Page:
Botswana’s (A2 stable) credit profile balances the government’s strong balance sheet, net external creditor position and low debt burden against the country’s small economy, which relies heavily on the diamond industry and public sector, Moody’s Investors Service says in a report released on Monday (18/9/17).
“Botswana’s key credit strengths include the government’s large fiscal reserves and very low debt levels, which we project will be only about 15 percent of GDP this year,” said Zuzana Brixiova (pictured), Moody’s Vice President – Senior Analyst and co-author of the report.
“Unlike most other Sub-Saharan Africa countries, Botswana’s ample fiscal buffers allowed it to use counter-cyclical fiscal policy in 2015 to respond to the commodity price shock.”
Moody’s forecasts Botswana’s growth to maintain its momentum, with GDP expanding by 4.5 percent in 2017 and 5.2 percent in 2018, supported by a recovery in the diamond sector and a mild fiscal stimulus. The dominance of the diamond sector in the economy, a lack of public sector reform and the limited manufacturing sector hamper Botswana’s competitiveness and job generation. Proceeds from diamonds will reach about 85 percent of export revenue and account for about 36 percent of fiscal revenue in the fiscal year 2017/18.
Moody’s expects general government debt to fall to 15.2 percent of GDP in 2017, from a peak of 20.7 percent in 2011. The government’s cost of debt is likely to remain very low in the near-term, given that the bulk of its debt consists of an African Development Bank loan made in 2009 on concessional terms.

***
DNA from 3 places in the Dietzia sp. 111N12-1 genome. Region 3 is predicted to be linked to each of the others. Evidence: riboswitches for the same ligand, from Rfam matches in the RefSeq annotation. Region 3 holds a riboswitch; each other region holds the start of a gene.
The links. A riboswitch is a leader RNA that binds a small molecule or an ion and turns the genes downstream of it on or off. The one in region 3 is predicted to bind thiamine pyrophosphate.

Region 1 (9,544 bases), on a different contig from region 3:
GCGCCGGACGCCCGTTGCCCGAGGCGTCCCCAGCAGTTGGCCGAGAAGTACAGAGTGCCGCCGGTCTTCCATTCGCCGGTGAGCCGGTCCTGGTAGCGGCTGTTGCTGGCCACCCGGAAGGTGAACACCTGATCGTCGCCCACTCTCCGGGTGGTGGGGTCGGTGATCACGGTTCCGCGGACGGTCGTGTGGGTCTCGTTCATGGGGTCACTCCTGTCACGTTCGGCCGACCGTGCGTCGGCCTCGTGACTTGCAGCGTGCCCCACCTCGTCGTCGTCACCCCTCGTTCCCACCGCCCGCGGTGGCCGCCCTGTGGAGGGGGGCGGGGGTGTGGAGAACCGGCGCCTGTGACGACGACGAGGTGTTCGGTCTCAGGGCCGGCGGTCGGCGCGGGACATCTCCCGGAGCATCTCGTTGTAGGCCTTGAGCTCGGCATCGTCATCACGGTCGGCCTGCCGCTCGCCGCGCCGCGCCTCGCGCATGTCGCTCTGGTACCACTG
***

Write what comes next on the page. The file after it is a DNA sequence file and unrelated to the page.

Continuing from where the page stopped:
Botswana’s well-managed sovereign wealth fund – the Pula Fund – has been an important buffer against shocks and shortfalls in government revenue and international reserves. Its accumulated assets are among the highest in Sub-Saharan Africa in absolute terms and are the highest in terms of GDP and debt.
Further progress towards broader economic diversification and public sector reforms over the next few years would be positive for Botswana’s rating. Another positive factor would be an increase in Botswana’s domestic processing of rough diamonds. A significant deterioration in the country’s net asset position would put downward pressure on Botswana’s creditworthiness.
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